brand logo

Am Fam Physician. 2011;84(12):1405-1406

Author disclosure: No relevant financial affiliations to disclose.

A 61-year-old woman presented with a waxing and waning eruption that she noticed one year prior. Initially, the eruption was characterized by annular, eczematous plaques on the extremities. Findings from biopsies of these areas were consistent with allergic contact dermatitis; however, the lesions did not appear to be caused by contact with allergens. The rash did not resolve after multiple courses of topical and systemic steroids. Over a short period, the eruption generalized. The patient's medical history was significant for hidradenitis suppurativa, and she was allergic to penicillin and sulfa medications. She did not have constitutional symptoms or recent illness.

Physical examination revealed generalized erythematous, arcuate plaques studded with small, tense pustules (see accompanying figure) involving the flexural surfaces bilaterally. Crusts were present at the center of the plaques. Some plaques formed polycyclic lesions with serpiginous borders.

Results of bacterial and viral cultures were negative. A repeat skin biopsy was performed. Hematoxylin-eosin staining revealed mounds of neutrophils in the stratum corneum and superficial stratum granulosum. Results of direct immunofluorescence were negative for immunoglobulin deposition.


Based on the patient's history, physical examination, and laboratory results, which one of the following is the most likely diagnosis?


The answer is E: subcorneal pustular dermatosis (SCPD). SCPD, or Sneddon-Wilkinson disease, is a chronic eruption that typically affects women older than 40 years. It has a symmetric distribution of sterile, pea-sized pustules on erythematous plaques that are located in the axillae, groin, and inframammary folds. Scaling and crusting occur secondarily after rupture of the pustules. Histologic examination shows an accumulation of neutrophils under the stratum corneum. SCPD has a benign and chronic course. Lesions tend to wax and wane over several years.

The workup includes biopsy of perilesional skin for direct immunofluorescence to rule out immunoglobulin A (IgA) pemphigus. Repeat skin biopsies for direct immunofluorescence should be performed periodically during follow-up. In addition, screening for urine and serum monoclonal gammopathies should be performed to help exclude an underlying myeloma. Oral dapsone, 50 to 150 mg daily, is considered the first-line treatment for SCPD, but it may take several weeks to produce significant results.1 SCPD refractory to dapsone has been treated with phototherapy or acitretin (Soriatane), but isotretinoin is not effective.1

Erythema annulare centrifugum appears as arcuate or annular plaques with central clearing and a trailing collarette of scale. The lesions may be polycyclic and usually involve the trunk, buttocks, or lower extremities. Pustules typically are not present. Histologic examination shows a dermal lymphocytic infiltrate.2

Generalized pustular psoriasis is difficult to distinguish clinically from SCPD.1,3 Patients with generalized pustular psoriasis may have annular plaques studded with vesicles. However, patients usually present with systemic symptoms, such as fever, and may require hospitalization. Patients may have a history of psoriasis.3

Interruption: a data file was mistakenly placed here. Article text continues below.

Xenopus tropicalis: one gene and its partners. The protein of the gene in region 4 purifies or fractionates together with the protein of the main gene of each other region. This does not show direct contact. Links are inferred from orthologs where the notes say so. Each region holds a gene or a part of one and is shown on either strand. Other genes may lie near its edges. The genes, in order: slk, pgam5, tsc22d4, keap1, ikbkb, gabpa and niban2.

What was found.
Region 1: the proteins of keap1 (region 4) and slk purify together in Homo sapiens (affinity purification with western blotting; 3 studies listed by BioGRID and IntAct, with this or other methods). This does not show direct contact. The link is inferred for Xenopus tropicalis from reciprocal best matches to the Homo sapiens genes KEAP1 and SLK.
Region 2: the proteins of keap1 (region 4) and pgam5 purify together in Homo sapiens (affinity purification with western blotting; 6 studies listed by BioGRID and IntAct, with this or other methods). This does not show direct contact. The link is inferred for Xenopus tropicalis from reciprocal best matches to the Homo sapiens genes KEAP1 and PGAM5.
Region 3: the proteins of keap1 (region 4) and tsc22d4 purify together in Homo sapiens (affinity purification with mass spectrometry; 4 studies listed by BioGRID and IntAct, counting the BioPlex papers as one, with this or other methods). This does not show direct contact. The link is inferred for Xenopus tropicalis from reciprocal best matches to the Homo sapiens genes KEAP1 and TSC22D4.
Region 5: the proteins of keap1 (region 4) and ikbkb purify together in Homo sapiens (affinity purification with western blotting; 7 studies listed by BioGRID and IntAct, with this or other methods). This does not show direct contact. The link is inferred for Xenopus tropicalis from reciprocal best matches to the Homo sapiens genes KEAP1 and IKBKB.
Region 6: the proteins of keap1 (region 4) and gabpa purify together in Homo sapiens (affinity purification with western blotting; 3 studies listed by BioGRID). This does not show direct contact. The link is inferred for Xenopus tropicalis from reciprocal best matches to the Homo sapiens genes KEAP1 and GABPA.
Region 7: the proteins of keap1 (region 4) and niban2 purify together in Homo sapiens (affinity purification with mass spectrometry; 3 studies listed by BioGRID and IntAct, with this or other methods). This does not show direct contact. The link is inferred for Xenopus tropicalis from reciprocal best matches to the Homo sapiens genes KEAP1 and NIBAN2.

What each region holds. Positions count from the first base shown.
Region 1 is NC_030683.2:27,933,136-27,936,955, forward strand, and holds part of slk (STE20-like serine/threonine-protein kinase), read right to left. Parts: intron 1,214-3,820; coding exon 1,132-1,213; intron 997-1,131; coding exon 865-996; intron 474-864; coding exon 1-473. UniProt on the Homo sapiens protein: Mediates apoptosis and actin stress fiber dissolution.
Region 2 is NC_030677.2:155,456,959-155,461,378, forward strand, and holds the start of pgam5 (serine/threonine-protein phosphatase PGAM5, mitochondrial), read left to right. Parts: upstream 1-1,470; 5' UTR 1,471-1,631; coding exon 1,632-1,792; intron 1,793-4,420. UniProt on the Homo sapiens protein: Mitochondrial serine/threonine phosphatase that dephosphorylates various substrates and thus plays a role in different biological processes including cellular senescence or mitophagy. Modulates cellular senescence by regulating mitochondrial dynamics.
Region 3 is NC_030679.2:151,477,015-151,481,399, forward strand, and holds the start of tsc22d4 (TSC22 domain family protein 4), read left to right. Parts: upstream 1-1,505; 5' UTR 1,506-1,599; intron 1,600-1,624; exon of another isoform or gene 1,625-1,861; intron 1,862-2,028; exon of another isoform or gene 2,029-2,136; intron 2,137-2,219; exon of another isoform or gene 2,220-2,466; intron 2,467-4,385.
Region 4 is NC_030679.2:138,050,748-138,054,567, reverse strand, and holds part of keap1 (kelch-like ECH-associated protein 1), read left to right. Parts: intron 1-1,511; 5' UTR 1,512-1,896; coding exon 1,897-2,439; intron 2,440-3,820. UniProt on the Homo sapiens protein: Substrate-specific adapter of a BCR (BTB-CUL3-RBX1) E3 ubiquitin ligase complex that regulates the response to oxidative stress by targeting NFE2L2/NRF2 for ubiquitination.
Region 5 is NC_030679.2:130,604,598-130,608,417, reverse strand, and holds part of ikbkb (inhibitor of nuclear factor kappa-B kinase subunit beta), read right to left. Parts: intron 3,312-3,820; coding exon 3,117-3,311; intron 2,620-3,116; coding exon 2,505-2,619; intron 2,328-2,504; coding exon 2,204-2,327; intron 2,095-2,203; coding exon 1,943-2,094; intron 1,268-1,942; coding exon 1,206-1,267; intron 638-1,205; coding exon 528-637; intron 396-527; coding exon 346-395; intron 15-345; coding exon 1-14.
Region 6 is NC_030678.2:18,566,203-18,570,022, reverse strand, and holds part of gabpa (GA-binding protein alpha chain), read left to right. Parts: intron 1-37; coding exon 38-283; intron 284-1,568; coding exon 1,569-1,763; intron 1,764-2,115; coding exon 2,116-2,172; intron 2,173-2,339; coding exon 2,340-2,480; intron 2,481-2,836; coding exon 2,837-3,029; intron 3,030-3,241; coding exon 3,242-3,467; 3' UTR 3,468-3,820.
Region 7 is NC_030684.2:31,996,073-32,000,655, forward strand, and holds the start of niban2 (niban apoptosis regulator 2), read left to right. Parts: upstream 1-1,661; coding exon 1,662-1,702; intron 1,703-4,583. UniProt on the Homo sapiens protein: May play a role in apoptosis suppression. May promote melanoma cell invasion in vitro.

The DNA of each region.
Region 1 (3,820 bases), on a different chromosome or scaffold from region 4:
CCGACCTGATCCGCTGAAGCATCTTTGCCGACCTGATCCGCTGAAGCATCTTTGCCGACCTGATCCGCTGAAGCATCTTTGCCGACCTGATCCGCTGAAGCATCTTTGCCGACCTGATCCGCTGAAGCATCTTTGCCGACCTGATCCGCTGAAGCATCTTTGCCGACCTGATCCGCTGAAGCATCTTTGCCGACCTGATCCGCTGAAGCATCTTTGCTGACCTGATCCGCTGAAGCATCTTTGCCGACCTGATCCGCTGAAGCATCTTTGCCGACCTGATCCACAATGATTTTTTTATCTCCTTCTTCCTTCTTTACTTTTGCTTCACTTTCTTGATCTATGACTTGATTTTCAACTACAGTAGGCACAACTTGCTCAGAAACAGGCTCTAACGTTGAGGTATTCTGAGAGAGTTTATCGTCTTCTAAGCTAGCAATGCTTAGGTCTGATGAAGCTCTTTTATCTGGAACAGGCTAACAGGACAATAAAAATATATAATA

IgA pemphigus is an autoimmune, blistering disease with vesiculopustular lesions commonly on the trunk, proximal extremities, and/or intertriginous areas. It is clinically indistinguishable from SCPD. Both diseases lead to neutrophil collections in the epidermis.1,4 In IgA pemphigus, direct immunofluorescence shows IgA deposition in the epidermis.1

Nobullous impetigo usually occurs during childhood and is typically characterized by localized vesicles that rupture and form honey-colored crusts. Culture is positive for staphylococcal and/or streptococcal organisms. Bullous impetigo commonly occurs in the neonatal period, often resolving within weeks.5

Erythema annulare centrifugumArcuate or annular plaques with central clearing and a trailing collarette of scale; lesions may be polycyclic and usually involve the trunk, buttocks, or lower extremities; pustules typically are not present
Generalized pustular psoriasisMay manifest as annular plaques studded with vesicles; typically accompanied by systemic symptoms, such as fever; possible history of psoriasis
Immunoglobulin A pemphigusVesiculopustular lesions commonly on trunk, proximal extremities, intertriginous areas; direct immunofluorescence shows immunoglobulin A deposition in the epidermis
ImpetigoLocalized vesicles that rupture to form honey-colored crusts; usually occurs in neonatal period
Subcorneal pustular dermatosis (Sneddon- Wilkinson disease)Symmetric distribution of sterile, pea-sized pustules on erythematous plaques in the axillae, groin, and inframammary folds

The editors of AFP welcome submissions for Photo Quiz. Guidelines for preparing and submitting a Photo Quiz manuscript can be found in the Authors' Guide at To be considered for publication, submissions must meet these guidelines. Email submissions to

This series is coordinated by John E. Delzell Jr., MD, MSPH, associate medical editor.

A collection of Photo Quiz published in AFP is available at

Continue Reading

More in AFP

More in PubMed

Copyright © 2011 by the American Academy of Family Physicians.

This content is owned by the AAFP. A person viewing it online may make one printout of the material and may use that printout only for his or her personal, non-commercial reference. This material may not otherwise be downloaded, copied, printed, stored, transmitted or reproduced in any medium, whether now known or later invented, except as authorized in writing by the AAFP.  See permissions for copyright questions and/or permission requests.